Study: Real-time electronic symptom reporting helps cancer patients live longer

Chemotherapy
New research shows that reporting symptoms electronically helped cancer patients live longer. (Getty/monkeybusinessimages)

Promising new research shows that technology can help extend the lives of cancer patients by giving providers real-time updates on treatment symptoms.

Patients that electronically reported chemotherapy symptoms to their provider using a tablet or computer lived five months longer than those that reported symptoms during their monthly checkup with their oncologists, according to a study published over the weekend in JAMA. It’s one of four “clinically significant” studies presented at the American Society of Clinical Oncology annual meeting on Sunday.

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The authors, from the University of North Carolina, the Memorial Sloan Kettering Cancer Center and the Mayo Clinic, noted that real-time access to patient-reported outcomes helped clinicians adjust dosages and prevent “adverse downstream consequences.” The researchers suggested that managing symptoms may also allow patients to withstand chemotherapy treatment longer.

“We have limited time to see a lot of people as oncologists,” lead author Ethan Basch, an oncologist at Lineberger Comprehensive Cancer Center at the University of North Carolina Chapel Hill, told The Washington Post. “But we can harness technology to improve the quality of how we practice and to bring us closer to our patients.”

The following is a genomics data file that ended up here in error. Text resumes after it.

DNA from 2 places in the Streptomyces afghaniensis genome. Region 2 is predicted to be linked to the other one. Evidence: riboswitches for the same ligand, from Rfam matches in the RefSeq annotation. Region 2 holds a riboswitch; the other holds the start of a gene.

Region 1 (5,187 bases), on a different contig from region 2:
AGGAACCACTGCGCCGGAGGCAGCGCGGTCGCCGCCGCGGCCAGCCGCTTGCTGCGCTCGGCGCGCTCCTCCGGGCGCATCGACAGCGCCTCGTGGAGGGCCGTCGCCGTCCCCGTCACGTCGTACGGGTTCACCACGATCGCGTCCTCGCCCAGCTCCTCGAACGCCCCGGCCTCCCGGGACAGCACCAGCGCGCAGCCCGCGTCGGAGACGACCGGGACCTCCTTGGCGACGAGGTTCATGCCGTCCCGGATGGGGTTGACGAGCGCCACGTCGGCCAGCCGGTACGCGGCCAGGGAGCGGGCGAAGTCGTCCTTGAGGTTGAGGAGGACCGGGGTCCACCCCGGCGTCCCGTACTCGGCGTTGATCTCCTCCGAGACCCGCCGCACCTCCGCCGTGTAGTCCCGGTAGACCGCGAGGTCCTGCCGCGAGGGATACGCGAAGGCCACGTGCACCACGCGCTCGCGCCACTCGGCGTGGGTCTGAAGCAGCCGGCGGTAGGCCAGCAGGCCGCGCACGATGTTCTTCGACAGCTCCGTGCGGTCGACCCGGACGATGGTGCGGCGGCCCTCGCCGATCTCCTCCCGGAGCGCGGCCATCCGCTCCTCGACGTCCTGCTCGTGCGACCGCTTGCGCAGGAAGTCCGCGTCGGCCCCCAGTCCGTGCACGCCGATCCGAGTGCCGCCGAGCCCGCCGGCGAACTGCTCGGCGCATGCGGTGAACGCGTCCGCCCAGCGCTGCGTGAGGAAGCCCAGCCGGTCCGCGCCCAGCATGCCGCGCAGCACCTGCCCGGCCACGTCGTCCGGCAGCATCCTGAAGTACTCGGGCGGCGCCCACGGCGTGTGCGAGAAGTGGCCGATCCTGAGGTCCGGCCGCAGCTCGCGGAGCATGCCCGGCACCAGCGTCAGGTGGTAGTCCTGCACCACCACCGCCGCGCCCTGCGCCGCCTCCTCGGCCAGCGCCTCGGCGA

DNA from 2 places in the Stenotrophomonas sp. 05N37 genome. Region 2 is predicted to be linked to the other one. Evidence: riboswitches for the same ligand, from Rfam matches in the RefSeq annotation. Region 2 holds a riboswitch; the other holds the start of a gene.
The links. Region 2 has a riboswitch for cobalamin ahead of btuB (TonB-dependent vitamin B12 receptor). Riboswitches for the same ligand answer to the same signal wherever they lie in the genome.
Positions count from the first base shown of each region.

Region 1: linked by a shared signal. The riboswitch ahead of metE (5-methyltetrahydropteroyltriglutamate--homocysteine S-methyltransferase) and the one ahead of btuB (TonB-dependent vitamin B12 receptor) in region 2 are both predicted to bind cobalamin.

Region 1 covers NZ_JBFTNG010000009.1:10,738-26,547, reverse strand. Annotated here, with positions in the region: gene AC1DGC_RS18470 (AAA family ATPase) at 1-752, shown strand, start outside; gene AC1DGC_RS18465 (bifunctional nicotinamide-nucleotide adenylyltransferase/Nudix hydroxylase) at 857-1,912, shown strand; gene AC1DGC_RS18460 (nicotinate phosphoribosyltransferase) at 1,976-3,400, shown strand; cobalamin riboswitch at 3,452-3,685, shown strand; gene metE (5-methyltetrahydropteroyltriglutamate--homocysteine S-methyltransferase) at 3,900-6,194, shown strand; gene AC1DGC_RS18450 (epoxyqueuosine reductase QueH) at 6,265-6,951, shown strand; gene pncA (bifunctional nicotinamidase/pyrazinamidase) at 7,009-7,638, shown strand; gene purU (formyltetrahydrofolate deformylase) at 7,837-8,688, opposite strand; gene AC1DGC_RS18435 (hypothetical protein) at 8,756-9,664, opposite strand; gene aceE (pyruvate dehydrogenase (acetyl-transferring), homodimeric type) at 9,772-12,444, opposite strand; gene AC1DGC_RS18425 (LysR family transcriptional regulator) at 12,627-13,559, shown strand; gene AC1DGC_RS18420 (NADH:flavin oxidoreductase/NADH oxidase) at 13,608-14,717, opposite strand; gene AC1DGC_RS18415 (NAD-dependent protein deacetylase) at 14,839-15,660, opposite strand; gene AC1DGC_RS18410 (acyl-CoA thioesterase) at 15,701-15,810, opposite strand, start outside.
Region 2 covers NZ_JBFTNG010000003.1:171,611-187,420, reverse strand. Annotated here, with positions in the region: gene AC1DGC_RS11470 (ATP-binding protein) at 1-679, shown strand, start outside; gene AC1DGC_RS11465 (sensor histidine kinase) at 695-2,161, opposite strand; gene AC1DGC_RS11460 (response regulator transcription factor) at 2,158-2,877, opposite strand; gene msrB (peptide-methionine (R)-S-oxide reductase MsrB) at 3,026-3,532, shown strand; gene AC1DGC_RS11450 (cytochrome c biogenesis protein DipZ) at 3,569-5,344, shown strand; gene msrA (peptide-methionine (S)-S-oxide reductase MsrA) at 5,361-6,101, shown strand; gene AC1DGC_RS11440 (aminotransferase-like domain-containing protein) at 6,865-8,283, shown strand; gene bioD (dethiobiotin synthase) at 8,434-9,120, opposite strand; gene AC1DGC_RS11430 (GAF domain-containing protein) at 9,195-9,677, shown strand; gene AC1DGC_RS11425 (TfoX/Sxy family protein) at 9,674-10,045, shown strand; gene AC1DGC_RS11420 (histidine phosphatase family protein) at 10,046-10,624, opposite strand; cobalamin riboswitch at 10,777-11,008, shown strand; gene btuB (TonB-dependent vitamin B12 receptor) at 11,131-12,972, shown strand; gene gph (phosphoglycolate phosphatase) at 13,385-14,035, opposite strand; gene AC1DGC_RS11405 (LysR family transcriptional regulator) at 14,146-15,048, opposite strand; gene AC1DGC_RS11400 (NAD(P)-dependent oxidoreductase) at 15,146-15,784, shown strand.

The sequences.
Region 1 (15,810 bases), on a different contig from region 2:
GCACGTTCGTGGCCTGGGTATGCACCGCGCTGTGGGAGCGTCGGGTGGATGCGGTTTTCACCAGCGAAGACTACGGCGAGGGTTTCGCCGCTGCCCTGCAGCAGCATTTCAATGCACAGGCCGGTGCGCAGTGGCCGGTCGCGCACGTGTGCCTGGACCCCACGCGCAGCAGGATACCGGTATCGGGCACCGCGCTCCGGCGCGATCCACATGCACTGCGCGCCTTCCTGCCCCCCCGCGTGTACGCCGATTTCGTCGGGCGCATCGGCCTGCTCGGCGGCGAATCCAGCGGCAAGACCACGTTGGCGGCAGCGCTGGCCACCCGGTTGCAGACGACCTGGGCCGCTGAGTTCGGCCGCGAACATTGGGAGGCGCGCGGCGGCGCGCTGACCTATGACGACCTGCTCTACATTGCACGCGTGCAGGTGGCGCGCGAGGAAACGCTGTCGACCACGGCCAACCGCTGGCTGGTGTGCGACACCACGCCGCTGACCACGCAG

Despite its limited size and scope, the findings offer new credibility to the value of patient-generated data and the use of technology in cancer care. Last year, several hospitals launched pilot projects funded by the Office of the National Coordinator for Health IT to utilize patient-reported data to manage a range of conditions including diabetes.

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It may also point to the value of specific data used in limited patient populations. On a broader scale, physicians are still skeptical of patient-generated data from devices like smartwatches, and patients and providers still face a handful of barriers to making that data meaningful.

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